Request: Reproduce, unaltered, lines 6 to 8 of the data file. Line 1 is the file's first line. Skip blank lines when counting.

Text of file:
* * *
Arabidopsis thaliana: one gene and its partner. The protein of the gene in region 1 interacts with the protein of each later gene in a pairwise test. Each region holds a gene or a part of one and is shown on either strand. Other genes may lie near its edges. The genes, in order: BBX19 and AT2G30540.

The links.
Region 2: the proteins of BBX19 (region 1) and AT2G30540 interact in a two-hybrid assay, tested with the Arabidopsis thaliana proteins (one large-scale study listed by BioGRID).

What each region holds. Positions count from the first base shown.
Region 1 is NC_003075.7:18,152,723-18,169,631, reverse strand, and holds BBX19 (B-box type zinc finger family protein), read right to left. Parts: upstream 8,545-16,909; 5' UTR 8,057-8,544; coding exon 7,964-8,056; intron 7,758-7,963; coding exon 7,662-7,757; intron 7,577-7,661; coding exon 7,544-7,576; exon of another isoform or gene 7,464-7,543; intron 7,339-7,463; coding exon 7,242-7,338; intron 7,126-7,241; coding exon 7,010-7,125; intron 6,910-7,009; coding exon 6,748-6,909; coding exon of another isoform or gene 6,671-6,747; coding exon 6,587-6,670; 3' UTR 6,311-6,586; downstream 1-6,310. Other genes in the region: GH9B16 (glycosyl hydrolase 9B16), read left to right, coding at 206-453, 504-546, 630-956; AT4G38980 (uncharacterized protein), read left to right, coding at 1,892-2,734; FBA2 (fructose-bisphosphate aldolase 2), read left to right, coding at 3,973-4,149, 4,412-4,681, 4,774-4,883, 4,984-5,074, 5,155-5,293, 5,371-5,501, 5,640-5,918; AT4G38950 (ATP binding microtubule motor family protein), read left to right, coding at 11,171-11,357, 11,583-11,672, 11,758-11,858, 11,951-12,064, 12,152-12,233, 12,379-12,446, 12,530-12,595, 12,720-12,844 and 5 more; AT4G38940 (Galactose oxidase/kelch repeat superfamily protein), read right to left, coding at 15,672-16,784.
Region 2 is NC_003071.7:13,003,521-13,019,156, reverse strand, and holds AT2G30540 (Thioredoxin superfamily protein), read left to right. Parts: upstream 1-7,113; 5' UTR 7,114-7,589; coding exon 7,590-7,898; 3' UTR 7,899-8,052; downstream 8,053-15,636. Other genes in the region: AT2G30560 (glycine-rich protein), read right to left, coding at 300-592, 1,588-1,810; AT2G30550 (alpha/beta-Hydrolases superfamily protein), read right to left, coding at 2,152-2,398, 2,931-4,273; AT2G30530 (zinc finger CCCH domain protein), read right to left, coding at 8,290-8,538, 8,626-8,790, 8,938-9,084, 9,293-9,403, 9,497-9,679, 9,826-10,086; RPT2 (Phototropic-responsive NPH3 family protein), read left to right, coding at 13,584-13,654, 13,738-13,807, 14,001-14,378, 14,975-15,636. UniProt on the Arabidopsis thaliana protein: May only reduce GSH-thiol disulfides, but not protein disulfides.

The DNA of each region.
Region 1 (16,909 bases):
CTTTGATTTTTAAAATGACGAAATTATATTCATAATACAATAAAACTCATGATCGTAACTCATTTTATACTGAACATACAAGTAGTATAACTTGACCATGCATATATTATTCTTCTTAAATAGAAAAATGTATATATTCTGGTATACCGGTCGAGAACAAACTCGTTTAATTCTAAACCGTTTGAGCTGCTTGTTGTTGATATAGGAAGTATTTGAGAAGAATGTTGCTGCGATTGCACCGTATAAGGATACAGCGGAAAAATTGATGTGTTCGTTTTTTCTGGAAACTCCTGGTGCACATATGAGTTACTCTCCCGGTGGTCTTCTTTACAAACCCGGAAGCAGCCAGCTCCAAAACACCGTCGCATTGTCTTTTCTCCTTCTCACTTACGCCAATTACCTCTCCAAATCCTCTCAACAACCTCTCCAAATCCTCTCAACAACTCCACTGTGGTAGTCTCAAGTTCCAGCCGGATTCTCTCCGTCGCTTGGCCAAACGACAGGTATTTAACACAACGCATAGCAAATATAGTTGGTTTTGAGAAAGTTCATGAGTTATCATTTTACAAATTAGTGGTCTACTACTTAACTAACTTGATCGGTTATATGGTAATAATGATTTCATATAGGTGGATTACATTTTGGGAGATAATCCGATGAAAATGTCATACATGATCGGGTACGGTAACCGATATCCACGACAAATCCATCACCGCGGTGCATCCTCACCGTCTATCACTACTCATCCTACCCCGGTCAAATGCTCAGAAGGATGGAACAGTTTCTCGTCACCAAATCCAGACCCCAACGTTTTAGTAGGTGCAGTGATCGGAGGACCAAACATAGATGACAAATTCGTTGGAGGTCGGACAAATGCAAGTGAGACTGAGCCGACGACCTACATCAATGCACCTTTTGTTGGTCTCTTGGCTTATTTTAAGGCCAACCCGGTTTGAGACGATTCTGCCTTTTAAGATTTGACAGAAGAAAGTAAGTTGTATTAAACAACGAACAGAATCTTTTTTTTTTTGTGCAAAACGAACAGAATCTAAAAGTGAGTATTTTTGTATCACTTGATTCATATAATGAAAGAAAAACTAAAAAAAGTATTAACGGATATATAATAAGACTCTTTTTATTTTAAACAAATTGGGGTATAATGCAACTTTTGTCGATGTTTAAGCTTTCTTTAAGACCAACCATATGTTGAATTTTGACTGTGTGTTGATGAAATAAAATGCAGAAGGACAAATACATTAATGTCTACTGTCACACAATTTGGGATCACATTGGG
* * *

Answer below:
Region 2 is NC_003071.7:13,003,521-13,019,156, reverse strand, and holds AT2G30540 (Thioredoxin superfamily protein), read left to right. Parts: upstream 1-7,113; 5' UTR 7,114-7,589; coding exon 7,590-7,898; 3' UTR 7,899-8,052; downstream 8,053-15,636. Other genes in the region: AT2G30560 (glycine-rich protein), read right to left, coding at 300-592, 1,588-1,810; AT2G30550 (alpha/beta-Hydrolases superfamily protein), read right to left, coding at 2,152-2,398, 2,931-4,273; AT2G30530 (zinc finger CCCH domain protein), read right to left, coding at 8,290-8,538, 8,626-8,790, 8,938-9,084, 9,293-9,403, 9,497-9,679, 9,826-10,086; RPT2 (Phototropic-responsive NPH3 family protein), read left to right, coding at 13,584-13,654, 13,738-13,807, 14,001-14,378, 14,975-15,636. UniProt on the Arabidopsis thaliana protein: May only reduce GSH-thiol disulfides, but not protein disulfides.

The DNA of each region.
Region 1 (16,909 bases):